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Springer is a participant of CrossCheck, a multi-publisher plagiarism detection initiative to screen published and submitted content for originality. CrossCheck consists of two products: a database of scholarly publications (CrossCheck) and a web-based tool (iThenticate) to check an authored work against that database.

Various Springer journals use the service to detect instances of overlapping and similar text in submitted manuscripts. Results returned by the software may be used as a criterion for the analysis of the manuscript by the editorial board and may eventually result in a rejection due to plagiarism, duplicate and/or redundant publication.

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Copyright Clearance Center's RightsLink® service makes it faster and easier to secure permission for the reuse of Springer Nature content.

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Public domain works are not protected by copyright and may be reproduced without permission, subject to proper acknowledgement. This includes works for which copyright has expired (for example, any US work published prior to 1923), works that are not copyrightable by law (for example, works prepared by US government employees as part of their official duties), and works expressly released into the public domain by their creators. (Permission would however be required to re-use the final formatted, edited, published version of a public domain journal article, for example, as this version is owned by the publisher.)

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From whom do I need permission?

Permission must be obtained from the rightsholder of the material. In most cases this will mean contacting the publisher of the material. The publisher typically has the exclusive right to grant the permission whether or not copyright is owned by the publisher. If the rightsholder requires that the credit line be in a specific format, this must be followed exactly, e.g.,:

Suitable acknowledgement to the source must be made, either as a footnote or in a reference list at the end of your publication, as follows:

"Reprinted from Publication title, Vol /edition number, Author(s), Title of article / title of chapter, Pages No., Copyright (Year), with permission from Elsevier [OR APPLICABLE SOCIETY COPYRIGHT OWNER]."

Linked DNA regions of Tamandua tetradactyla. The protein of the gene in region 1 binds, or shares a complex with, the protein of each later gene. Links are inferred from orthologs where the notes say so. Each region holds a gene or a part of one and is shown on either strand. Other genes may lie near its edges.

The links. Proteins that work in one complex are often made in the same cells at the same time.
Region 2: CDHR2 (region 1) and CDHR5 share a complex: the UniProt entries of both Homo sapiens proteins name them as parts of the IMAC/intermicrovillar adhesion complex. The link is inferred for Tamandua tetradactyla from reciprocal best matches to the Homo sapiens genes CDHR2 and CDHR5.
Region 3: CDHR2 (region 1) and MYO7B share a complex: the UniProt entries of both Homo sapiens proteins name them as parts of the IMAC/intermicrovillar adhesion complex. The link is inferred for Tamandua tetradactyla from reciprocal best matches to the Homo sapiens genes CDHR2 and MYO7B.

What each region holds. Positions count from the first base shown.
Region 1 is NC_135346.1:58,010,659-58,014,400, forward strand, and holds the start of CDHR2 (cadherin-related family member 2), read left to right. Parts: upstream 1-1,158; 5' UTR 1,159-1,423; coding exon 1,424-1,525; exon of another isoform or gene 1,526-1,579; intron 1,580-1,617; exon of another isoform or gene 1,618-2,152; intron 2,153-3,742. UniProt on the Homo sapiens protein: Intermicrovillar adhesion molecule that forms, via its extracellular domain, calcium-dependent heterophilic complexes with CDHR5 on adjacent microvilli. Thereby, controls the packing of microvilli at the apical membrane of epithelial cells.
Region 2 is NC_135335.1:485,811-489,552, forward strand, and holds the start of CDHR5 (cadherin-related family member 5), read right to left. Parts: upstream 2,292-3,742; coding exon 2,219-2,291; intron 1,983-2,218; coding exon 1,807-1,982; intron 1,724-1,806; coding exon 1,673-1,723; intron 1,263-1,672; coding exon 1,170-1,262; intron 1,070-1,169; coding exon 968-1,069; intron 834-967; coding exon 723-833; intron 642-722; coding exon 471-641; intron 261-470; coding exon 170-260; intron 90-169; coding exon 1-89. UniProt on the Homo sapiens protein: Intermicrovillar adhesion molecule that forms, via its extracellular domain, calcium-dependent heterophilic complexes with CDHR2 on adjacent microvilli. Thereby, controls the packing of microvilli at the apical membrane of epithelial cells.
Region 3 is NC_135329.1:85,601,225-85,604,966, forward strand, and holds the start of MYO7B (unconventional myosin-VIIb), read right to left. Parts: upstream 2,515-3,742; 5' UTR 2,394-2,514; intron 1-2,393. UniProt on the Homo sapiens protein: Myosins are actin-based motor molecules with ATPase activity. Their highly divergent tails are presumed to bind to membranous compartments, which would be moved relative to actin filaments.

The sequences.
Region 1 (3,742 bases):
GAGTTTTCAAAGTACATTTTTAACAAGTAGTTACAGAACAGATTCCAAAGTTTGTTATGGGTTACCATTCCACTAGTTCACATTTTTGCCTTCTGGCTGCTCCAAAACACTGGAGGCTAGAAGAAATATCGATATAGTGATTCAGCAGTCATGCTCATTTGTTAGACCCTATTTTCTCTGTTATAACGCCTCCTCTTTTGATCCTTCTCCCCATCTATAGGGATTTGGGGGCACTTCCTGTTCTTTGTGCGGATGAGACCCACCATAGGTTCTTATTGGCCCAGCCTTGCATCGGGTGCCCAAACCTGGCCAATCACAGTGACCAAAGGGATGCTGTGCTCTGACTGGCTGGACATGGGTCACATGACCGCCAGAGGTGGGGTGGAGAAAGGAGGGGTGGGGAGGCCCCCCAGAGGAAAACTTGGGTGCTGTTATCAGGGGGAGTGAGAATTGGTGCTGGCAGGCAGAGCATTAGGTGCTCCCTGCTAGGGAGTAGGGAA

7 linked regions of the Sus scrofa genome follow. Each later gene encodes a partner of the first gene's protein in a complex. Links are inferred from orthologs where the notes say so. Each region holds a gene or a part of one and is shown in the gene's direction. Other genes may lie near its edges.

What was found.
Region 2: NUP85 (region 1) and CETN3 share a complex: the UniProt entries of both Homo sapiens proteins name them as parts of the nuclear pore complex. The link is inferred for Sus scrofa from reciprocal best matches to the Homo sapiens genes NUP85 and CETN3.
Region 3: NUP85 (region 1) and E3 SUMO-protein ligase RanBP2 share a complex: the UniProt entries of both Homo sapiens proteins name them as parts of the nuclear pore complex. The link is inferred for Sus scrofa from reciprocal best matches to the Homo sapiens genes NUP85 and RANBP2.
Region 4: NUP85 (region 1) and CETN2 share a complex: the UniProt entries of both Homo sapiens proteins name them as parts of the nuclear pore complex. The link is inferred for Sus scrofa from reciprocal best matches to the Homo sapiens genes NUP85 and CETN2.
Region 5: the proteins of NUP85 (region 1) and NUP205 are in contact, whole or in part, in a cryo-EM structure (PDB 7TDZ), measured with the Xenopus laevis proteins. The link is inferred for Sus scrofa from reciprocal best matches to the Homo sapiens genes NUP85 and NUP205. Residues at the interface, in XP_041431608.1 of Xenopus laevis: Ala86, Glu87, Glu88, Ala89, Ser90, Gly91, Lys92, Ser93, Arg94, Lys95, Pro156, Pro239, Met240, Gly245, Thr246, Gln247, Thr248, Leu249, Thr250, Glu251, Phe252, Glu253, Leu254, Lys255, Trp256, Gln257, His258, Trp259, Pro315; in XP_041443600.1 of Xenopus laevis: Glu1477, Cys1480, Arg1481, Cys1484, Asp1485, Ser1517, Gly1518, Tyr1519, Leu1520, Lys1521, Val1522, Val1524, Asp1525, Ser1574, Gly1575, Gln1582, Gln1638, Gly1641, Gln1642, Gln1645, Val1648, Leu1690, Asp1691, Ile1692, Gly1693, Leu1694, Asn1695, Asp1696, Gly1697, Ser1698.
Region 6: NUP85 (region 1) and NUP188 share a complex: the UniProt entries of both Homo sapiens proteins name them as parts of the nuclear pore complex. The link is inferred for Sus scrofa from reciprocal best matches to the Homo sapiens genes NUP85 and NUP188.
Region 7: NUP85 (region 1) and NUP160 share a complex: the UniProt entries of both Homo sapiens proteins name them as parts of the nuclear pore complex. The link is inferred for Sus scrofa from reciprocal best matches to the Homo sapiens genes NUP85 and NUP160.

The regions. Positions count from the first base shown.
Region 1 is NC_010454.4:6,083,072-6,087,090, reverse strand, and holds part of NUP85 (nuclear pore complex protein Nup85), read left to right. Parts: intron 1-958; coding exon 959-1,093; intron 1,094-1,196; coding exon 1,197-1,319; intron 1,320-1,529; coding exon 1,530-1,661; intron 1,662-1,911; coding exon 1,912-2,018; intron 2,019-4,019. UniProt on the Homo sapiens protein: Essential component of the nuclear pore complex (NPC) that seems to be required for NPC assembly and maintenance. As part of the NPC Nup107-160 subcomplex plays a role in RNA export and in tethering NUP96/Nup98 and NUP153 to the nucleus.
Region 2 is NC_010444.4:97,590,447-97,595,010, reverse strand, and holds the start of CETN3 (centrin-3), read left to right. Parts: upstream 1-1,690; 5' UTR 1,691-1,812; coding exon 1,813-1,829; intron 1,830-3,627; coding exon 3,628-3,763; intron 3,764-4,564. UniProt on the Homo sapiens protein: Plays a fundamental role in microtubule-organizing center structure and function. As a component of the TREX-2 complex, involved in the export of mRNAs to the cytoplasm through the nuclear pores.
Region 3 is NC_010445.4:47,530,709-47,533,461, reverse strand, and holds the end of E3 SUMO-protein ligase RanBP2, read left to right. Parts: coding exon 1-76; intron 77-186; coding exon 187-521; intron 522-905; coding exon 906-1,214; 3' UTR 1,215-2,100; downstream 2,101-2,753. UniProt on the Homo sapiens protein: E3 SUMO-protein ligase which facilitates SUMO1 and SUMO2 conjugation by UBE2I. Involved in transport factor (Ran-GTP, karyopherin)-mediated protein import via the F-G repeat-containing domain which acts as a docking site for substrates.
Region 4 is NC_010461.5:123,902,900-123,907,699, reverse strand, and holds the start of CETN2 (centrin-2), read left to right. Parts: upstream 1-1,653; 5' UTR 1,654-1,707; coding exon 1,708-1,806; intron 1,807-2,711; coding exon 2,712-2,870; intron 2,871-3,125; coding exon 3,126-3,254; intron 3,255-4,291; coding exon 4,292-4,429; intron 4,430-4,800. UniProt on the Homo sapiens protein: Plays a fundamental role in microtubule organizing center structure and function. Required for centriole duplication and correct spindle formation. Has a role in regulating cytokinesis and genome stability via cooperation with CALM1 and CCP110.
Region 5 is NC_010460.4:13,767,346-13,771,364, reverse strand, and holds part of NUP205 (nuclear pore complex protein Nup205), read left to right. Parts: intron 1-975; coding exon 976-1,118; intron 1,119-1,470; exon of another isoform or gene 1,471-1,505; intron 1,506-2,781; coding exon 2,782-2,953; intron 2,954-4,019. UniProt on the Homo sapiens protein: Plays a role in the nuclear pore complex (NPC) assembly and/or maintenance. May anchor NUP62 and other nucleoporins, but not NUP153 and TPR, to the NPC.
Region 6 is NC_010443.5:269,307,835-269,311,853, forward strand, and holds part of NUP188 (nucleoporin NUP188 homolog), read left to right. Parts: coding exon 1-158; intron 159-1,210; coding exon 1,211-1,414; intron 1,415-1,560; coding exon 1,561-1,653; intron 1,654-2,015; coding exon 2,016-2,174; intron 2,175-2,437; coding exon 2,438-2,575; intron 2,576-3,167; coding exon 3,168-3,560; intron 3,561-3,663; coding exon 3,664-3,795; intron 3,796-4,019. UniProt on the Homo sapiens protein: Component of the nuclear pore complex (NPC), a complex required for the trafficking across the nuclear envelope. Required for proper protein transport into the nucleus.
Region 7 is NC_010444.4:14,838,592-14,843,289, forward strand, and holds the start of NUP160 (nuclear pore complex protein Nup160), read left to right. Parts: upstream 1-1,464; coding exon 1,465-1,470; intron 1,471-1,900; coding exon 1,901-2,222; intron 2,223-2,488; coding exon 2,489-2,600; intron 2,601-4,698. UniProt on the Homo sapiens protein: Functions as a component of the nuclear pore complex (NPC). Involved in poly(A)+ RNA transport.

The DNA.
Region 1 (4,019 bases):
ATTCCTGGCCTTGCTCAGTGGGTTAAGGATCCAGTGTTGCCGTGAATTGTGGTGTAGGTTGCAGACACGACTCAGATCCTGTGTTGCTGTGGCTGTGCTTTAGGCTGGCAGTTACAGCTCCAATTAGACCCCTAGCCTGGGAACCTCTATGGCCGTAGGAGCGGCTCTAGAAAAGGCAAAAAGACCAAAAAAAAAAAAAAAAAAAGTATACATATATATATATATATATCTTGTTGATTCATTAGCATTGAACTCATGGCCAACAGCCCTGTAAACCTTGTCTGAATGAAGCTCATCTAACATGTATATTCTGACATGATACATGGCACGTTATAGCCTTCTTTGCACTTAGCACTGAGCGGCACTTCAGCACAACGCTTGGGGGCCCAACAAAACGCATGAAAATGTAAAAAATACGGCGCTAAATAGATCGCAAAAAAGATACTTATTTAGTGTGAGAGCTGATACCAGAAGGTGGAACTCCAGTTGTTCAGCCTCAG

How do I obtain permission to use photographs or illustrations?

Photographs or illustrations of fine art objects (sculptures, paintings, etc.) are frequently subject to copyright, and permission may need to be obtained from the holder of the reproduction rights in the photograph (usually the photographer, the publisher, or the museum that owns the object). Permission may need to be obtained from both the rightsholder of the art object itself (if still protected by copyright) as well as the photographer of the art object.

The Artists Rights Society in the US and its sister societies outside the US, including DACS in the UK and VG Bild-Kunst in Germany, represent the intellectual property rights of many well-known artists such as Pablo Picasso, Georgia O’Keeffe, and Andy Warhol. For more information, please visit the website or the website of their umbrella organization,  CISAC opens in new tab/window .

Do I need to obtain permission to use material posted on a website such as Blogs/Google images/e-commerce websites?

Probably. Most material on the Internet is protected by copyright whether a copyright notice is displayed or not. Some material posted on websites may not be original to the website itself and permission will therefore need to be requested from the rightsholder of the original source, once the rightsholder can be identified. If the material is original to the website, permission should be obtained directly from the website which will own copyright to the content on their site, unless this in public domain.

What rights does Elsevier require when requesting permission?